Manhattan Spirit, February 21, 1997
City Shelter Director Steps Down
The director of the city's embattled animal shelter system has resigned, after a two-and-a-half-year tenure during which he was roundly criticized by animal activists.
Martin Kurtz, executive director of the Center for Animal Care and Control (CACC) tendered his resignation in a letter dated February 5, citing "personal reasons" and the "pursuit of other opportunities," said a spokeswoman.
Since Kurtz was installed as the first director of the then-new CACC in September 1994 he has been relentlessly targeted by animal activists. They have accused him of mismanaging the agency, which is charged with the care and extermination of the city's stray animals.
"He was inadequate. He didn't know how to run a shelter," said Liz Grayson of the Shelter Reform Action Committee, a coalition of animal advocacy groups. "Everything deteriorated while he was there."
Critics -- including shelter volunteers and former employees -- have complained of alleged unsanitary kennels and other "inhumane" conditions at the shelter. Over the past year they have held press conferences and otherwise tried to call attention to their gripes, while lobbying the city council to investigate their allegations of mismanagement.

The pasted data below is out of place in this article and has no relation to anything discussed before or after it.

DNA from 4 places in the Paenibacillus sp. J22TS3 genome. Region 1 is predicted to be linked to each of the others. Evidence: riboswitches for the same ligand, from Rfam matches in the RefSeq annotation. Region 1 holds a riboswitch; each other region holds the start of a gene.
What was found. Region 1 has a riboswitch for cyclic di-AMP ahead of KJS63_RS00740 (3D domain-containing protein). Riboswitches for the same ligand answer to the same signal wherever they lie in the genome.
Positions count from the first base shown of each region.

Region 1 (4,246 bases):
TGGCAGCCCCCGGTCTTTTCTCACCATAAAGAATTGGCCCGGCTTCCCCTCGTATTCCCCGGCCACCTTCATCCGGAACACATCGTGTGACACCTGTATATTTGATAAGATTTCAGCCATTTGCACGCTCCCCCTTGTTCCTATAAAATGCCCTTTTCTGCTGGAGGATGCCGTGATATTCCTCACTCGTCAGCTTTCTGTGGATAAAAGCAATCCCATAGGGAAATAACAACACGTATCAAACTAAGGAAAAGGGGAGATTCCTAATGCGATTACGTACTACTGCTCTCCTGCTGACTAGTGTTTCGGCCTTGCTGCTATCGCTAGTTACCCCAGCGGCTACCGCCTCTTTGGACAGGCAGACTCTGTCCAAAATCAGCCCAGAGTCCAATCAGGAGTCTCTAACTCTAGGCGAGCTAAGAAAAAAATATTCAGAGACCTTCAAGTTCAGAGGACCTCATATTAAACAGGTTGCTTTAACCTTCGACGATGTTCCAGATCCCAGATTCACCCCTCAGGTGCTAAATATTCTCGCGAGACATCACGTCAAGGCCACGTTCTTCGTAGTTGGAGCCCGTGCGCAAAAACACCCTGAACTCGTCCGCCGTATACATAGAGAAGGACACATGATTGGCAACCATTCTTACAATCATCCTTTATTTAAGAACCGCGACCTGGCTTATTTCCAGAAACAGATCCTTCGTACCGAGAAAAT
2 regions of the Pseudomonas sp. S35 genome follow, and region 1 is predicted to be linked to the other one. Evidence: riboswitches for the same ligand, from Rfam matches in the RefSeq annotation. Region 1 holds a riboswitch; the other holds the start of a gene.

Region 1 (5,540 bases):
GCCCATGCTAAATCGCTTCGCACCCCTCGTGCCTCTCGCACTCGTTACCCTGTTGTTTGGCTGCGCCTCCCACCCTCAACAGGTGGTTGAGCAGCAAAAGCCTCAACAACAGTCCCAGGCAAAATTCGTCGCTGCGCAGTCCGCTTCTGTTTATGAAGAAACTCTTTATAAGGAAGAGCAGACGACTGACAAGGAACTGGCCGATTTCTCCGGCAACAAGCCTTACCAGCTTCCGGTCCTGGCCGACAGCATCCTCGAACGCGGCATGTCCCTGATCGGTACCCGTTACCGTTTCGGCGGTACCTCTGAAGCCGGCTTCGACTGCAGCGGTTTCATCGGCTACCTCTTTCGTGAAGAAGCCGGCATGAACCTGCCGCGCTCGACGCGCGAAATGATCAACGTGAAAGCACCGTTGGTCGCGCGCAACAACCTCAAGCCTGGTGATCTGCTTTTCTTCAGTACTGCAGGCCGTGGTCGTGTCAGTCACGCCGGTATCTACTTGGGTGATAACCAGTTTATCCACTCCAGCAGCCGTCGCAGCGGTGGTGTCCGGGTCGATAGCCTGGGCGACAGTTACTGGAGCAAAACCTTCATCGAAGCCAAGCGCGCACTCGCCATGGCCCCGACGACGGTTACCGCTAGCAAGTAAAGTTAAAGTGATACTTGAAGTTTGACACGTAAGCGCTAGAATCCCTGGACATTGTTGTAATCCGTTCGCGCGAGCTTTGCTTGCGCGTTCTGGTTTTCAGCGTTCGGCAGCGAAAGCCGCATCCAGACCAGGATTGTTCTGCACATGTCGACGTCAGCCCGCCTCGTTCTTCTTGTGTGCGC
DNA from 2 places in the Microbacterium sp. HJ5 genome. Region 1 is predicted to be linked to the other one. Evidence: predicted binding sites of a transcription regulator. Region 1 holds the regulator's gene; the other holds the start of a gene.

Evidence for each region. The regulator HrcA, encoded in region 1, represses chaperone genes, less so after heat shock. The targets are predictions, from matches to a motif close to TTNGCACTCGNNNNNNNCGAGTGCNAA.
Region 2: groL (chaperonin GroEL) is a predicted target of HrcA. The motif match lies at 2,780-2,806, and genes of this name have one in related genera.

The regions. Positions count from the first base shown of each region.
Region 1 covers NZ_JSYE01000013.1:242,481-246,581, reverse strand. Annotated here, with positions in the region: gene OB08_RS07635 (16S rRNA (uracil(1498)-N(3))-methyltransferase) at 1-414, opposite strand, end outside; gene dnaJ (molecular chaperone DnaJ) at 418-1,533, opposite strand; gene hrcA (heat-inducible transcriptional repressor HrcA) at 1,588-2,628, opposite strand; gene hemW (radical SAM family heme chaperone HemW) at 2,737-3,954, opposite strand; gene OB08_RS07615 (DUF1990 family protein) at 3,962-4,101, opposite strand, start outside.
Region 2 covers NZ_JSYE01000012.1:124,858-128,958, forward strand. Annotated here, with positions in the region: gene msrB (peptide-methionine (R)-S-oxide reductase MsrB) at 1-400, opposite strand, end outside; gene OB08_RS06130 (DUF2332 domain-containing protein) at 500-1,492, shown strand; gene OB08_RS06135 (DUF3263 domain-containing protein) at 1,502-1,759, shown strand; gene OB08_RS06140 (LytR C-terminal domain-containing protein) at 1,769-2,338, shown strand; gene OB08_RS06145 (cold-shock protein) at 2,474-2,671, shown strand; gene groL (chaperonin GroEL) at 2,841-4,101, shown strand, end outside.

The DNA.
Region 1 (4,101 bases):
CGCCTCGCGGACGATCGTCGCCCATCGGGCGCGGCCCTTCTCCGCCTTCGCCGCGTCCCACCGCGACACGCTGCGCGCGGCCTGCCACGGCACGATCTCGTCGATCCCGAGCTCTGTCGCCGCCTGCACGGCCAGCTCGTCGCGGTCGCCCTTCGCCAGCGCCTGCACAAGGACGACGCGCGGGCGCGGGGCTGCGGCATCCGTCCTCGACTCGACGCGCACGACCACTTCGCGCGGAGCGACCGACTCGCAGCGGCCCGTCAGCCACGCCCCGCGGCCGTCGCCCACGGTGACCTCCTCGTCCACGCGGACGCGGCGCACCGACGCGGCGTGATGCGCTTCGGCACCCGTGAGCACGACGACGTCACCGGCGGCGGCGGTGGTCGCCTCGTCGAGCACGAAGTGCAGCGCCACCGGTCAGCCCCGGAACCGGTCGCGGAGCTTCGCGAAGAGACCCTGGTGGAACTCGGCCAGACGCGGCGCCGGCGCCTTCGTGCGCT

A spokeswoman for CACC, Faith Elliott, said that Kurtz was not available for comment, and declined to say whether criticisms of his performance played a part in his resignation. But she said that he "has a strong record to be proud of," citing a rising number of adoptions, the installation of a new computer system to keep records and renovations to the Brooklyn and Manhattan shelters.
"Anyone in this job is under fire," she said. "It's basically a thankless job."
Critics of CACC point out that Kurtz's resignation comes as the City Council's Contracts Committee is preparing to hold hearings on the agency. But Elliott dismissed the idea that that could be a factor, saying that the agency has "completely cooperated with the hearings," giving tours of the facilities and providing asked-for documents. "CACC welcomes the hearings," she said.
Elliott said the board is currently seeking a new executive director.
-- Chris Erikson